• Even those who were not totally abstinent at follow-up appeared to have benefited from their experience in treatment, probably by gaining a period of respite during which to recover from the consequences of their excessive drinking or drug use.
  • The following success rates are conservatively based by including all 156 patients on the assumption that the 43 patients not followed-up (response rate = 72.4%) showed no improvement or otherwise had poor outcomes.
  • Being totally abstinent from all drugs or alcohol at follow-up 46%
  • Achieving low problem severity at follow-up (CISS < 6, see appendix) 52%
  • Showing any reduction in measured levels of dysfunction 69%

In reality, the success rates are most likely to be higher because some of the missing patients would not have been contactable due to having recovered and being in full time occupation.

  • The following success rates are thus more liberally based by including the 4 patients that died but not including the other 39 patients that could not be contacted for follow-up (n = 117).
    • Being totally abstinent from all drugs or alcohol at follow-up 61%
    • Achieving low problem severity at follow-up (CISS < 6, see appendix) 69%
    • Showing any reduction in measured levels of dysfunction 89%

Downloads

Report in PDF format

Outcomes for Cocaine Addicted Patients at Castle Craig Hospital 2007

Outcomes evaluation for all cocaine-addicted patients admitted between 15th January 2004 and 31st July 2006 and staying in treatment for more than one day. This study finds complete abstinence at follow up in 66% of cases.

Summary of findings

  • The sample comprised of all cocaine-addicted patients who entered treatment between 15th January 2004 to 31st August 2006 and stayed in treatment for one or more days.
    141 patients met these criteria, 74 from Scotland, 66 from the Netherlands, and 1 from the USA.
  • Scottish patients’ average age of 34 years was significantly lower than the Dutch patients’ average age of 37 years.
  • Scottish patients’ average CISS total score of 14.1 was significantly higher than the Dutch patients’ average CISS total score of 12.6.
  • Patients’ greatest problems were with drug or alcohol use, lack of occupation, lack of support, and psychological problems.
  • Patients dependent only on cocaine and alcohol tended to have fewer problems with Viral Risk and Criminal Behaviour.
  • Patients with higher levels of dysfunction at intake tended to either drop out of primary or go on to extended care.
  • In comparison to those entering extended care, dropouts from primary (excluding 21 primary completers) were more likely to have greater social functioning problems, greater criminal involvement, and greater compliance problems.
  • 48% of patients left treatment prematurely. However, 92% of patients completed detoxification.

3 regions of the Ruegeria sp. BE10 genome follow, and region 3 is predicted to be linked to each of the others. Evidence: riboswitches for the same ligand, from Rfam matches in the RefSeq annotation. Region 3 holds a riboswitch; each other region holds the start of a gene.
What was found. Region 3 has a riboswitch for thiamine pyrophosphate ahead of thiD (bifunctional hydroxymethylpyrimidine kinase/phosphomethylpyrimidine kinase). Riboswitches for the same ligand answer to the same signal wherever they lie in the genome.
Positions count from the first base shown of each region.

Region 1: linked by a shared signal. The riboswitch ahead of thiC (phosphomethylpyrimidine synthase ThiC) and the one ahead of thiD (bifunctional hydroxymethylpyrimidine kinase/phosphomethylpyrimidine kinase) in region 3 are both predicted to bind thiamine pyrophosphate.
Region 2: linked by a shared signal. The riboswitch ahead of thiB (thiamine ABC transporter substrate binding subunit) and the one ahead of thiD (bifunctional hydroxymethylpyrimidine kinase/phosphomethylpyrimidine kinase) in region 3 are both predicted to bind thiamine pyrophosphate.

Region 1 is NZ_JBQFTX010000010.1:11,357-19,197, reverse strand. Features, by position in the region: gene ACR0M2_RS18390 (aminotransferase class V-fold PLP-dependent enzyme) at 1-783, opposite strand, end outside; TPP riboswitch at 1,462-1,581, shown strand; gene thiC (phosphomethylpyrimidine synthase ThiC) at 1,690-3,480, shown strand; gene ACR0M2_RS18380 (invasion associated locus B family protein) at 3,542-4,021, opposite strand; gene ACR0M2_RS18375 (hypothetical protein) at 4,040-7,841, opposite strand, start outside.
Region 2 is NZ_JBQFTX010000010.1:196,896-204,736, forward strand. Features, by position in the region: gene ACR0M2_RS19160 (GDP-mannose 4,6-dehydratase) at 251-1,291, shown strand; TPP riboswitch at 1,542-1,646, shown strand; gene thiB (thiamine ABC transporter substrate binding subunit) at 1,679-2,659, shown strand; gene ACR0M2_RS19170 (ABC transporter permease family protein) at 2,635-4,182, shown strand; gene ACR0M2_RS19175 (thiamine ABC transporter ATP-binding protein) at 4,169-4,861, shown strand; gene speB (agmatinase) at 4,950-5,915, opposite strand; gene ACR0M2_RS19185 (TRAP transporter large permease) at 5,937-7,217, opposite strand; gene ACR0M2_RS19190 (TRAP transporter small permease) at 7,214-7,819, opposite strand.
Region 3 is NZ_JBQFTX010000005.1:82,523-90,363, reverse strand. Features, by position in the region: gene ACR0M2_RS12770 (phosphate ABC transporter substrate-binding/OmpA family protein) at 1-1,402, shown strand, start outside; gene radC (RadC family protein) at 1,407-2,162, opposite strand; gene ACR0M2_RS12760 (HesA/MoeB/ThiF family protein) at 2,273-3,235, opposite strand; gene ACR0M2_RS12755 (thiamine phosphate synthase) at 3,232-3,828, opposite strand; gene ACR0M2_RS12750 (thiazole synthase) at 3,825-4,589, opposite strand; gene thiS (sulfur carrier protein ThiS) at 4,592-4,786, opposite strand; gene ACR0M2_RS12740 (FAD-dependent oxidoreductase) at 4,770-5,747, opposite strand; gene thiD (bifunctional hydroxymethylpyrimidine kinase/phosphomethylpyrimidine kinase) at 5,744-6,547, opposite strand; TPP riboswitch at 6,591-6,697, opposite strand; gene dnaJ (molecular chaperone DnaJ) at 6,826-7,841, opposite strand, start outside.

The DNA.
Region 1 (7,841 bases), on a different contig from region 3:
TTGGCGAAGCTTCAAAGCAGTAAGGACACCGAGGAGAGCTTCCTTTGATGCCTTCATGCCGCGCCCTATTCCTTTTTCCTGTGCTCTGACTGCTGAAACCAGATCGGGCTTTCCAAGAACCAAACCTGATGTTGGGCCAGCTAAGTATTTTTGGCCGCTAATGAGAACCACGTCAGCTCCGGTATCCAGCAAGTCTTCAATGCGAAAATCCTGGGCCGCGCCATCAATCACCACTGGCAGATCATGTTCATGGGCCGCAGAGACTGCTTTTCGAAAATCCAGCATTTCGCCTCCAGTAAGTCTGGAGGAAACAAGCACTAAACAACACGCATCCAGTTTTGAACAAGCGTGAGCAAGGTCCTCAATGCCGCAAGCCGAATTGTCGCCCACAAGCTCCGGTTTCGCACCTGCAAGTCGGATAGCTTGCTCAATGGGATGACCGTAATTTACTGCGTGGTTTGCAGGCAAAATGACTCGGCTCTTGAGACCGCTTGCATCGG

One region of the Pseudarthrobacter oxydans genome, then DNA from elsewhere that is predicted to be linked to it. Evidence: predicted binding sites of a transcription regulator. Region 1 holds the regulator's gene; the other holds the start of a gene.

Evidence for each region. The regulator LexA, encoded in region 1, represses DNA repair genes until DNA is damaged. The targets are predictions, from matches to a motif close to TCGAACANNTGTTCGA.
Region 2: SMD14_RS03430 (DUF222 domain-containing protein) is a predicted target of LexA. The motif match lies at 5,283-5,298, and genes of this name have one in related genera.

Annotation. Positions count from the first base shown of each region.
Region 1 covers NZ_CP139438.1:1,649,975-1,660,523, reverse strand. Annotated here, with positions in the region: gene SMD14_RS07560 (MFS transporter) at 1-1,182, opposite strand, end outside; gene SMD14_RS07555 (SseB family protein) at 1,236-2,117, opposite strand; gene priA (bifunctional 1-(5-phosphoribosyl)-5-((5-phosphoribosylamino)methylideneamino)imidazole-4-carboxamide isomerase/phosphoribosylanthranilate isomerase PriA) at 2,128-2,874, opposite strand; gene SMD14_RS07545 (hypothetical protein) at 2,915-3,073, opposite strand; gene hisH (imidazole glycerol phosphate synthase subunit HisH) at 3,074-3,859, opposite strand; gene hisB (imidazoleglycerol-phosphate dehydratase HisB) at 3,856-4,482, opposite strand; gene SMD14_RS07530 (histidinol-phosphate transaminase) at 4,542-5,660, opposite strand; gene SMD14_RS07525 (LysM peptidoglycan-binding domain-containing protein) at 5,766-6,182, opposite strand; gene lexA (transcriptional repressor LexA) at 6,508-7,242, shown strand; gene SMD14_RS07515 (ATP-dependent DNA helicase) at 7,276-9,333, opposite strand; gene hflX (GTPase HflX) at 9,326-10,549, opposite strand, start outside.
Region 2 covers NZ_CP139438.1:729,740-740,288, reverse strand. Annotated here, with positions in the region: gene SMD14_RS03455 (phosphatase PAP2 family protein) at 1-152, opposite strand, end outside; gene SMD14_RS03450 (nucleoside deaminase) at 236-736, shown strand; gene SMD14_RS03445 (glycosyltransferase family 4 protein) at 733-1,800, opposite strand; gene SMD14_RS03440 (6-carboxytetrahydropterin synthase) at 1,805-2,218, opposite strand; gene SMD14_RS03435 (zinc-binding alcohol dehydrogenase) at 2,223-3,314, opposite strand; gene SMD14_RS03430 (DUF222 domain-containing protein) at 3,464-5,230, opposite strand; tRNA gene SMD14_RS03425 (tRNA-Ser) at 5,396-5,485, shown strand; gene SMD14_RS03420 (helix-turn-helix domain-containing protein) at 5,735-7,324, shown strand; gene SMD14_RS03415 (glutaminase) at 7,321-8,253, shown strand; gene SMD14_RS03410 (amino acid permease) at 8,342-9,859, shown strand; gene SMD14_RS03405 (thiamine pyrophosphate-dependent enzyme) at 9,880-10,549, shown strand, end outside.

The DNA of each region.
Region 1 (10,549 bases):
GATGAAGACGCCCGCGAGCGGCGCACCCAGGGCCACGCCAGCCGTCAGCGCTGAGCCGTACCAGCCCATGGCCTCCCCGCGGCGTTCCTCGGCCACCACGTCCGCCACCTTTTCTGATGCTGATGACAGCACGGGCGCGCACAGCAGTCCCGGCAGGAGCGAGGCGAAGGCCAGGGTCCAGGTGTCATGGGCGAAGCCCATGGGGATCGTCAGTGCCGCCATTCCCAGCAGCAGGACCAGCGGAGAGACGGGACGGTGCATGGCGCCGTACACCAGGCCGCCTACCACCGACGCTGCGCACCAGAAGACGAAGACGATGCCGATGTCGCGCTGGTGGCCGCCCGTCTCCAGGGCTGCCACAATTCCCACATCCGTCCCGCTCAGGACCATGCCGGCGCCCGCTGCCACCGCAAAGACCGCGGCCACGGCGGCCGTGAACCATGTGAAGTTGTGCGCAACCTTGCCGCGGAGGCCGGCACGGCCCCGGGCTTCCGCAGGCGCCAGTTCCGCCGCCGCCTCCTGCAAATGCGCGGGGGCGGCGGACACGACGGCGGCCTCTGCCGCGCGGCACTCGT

• The average treatment duration of 19 weeks for patients completing treatment was significantly longer than the prematurely discharged patients’ average treatment duration of 8 weeks.
  • The average CISS total score of 12.3 for patients completing treatment was significantly lower than the prematurely discharged patients’ average CISS score of 14.5.
  • At treatment entry, completers tended to have fewer social functioning problems, fewer occupation problems, less criminal involvement, and fewer compliance problems.
  • Patients’ age, gender, nationality, and drug use patterns were unrelated to premature discharge.
  • Follow-ups were successfully completed on 107 of the 141 patients (76%).
  • The average follow-up period was 79 weeks.
  • Patients completing treatment were significantly more likely to have a good outcome.
  • The average treatment duration (16 weeks) of the 84 good outcome patients was significantly longer than the average treatment duration (10 weeks) of the 57 poor outcome patients.
  • Patients entering extended care were significantly more likely to have a good outcome.
  • Patients’ gender, nationality, drug use pattern, age, and CISS total score at treatment entry were unrelated to outcome.
  • There was no significant relationship between CISS total scores at treatment entry and subsequent outcome among the 60 patients who did not go into extended care.
  • Among the 81 patients entering extended care, the average CISS score of 12.8 for patients with a good outcome was significantly lower than the poor outcome patients’ average CISS score of 14.2.
  • Reductions in all of the 10 CISS outcome domains were highly significant. Thus indicating that reductions in drug/alcohol use were generally accompanied by improvements in all other aspects of the patients’ lives.
  • For all 141 patients, 92% successfully completed detoxification.

For all 141 patients, the following ‘Success’ rates are conservatively based on the assumption that the 34 patients not followed-up all showed no improvement or otherwise had poor outcomes.

  • Being totally abstinent from all drugs or alcohol at follow-up 46%